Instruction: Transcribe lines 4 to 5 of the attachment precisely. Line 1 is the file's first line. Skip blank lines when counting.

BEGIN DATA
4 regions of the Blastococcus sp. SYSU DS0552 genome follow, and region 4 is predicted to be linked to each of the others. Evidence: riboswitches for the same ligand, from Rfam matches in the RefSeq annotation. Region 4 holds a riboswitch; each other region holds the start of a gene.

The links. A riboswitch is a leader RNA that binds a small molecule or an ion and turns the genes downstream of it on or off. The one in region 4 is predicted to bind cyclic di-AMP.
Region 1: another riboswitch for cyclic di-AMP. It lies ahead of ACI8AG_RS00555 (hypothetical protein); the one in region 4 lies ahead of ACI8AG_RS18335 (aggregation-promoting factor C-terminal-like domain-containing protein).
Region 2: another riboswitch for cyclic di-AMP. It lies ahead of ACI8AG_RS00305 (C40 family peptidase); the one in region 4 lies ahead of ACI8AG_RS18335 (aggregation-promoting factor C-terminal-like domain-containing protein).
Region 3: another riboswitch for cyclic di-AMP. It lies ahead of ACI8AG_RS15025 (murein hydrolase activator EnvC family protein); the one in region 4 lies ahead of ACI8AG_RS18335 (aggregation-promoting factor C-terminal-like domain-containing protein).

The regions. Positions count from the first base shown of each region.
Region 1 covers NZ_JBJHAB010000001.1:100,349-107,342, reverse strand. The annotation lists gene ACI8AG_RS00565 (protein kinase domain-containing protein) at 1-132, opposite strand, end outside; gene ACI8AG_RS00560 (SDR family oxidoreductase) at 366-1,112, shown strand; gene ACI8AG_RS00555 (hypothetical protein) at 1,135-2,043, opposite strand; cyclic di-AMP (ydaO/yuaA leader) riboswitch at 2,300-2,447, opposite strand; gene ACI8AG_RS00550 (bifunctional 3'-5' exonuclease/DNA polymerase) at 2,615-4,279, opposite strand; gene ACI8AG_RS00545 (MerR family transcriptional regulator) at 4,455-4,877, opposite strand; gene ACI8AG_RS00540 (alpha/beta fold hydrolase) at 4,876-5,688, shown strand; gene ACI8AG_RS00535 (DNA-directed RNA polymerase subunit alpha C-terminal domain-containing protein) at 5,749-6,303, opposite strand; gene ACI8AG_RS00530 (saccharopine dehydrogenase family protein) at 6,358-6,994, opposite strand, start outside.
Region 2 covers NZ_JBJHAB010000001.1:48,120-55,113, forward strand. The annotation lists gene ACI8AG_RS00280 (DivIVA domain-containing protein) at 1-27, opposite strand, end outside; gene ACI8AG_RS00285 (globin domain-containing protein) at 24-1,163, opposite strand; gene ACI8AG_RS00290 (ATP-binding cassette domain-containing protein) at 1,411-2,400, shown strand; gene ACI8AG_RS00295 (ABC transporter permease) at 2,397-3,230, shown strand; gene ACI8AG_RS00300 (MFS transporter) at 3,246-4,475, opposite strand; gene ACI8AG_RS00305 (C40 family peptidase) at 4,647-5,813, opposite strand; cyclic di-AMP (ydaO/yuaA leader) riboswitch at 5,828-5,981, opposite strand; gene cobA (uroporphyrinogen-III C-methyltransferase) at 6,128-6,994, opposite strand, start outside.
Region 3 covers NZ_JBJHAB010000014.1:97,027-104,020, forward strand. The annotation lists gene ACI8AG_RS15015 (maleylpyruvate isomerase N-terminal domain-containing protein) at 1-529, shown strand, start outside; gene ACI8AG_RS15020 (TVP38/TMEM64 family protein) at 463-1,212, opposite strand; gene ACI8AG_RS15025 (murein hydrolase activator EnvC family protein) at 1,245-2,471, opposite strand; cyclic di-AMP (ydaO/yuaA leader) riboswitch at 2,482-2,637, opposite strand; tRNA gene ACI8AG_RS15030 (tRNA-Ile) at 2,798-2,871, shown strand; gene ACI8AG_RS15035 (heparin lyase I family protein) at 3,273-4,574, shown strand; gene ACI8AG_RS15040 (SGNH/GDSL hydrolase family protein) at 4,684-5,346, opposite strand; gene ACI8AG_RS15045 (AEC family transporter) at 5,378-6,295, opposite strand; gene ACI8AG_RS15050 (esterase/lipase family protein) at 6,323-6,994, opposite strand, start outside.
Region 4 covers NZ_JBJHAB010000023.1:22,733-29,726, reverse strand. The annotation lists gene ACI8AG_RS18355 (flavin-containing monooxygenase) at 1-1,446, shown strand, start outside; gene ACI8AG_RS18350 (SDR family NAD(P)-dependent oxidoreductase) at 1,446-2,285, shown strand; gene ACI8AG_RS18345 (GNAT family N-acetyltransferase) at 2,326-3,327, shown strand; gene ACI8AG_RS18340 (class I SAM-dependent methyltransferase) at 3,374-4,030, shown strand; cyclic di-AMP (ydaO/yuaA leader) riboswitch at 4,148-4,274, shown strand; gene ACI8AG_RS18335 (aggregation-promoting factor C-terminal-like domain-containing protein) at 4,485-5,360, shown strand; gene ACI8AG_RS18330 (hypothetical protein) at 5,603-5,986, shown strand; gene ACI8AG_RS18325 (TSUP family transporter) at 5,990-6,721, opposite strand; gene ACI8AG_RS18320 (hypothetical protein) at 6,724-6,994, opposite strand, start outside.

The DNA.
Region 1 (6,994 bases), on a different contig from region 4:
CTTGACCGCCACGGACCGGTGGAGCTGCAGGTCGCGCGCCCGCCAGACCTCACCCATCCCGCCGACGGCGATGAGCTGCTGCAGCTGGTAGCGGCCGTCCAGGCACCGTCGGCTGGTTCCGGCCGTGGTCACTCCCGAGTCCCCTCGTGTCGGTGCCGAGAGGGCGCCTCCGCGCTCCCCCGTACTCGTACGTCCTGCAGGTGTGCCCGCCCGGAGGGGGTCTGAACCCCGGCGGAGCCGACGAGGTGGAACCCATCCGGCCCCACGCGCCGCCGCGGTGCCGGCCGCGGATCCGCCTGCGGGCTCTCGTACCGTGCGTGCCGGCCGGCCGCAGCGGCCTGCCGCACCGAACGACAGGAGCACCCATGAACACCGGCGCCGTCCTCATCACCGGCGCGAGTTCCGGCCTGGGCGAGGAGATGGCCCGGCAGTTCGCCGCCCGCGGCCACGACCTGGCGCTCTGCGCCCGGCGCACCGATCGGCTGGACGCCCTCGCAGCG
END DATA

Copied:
Region 2: another riboswitch for cyclic di-AMP. It lies ahead of ACI8AG_RS00305 (C40 family peptidase); the one in region 4 lies ahead of ACI8AG_RS18335 (aggregation-promoting factor C-terminal-like domain-containing protein).
Region 3: another riboswitch for cyclic di-AMP. It lies ahead of ACI8AG_RS15025 (murein hydrolase activator EnvC family protein); the one in region 4 lies ahead of ACI8AG_RS18335 (aggregation-promoting factor C-terminal-like domain-containing protein).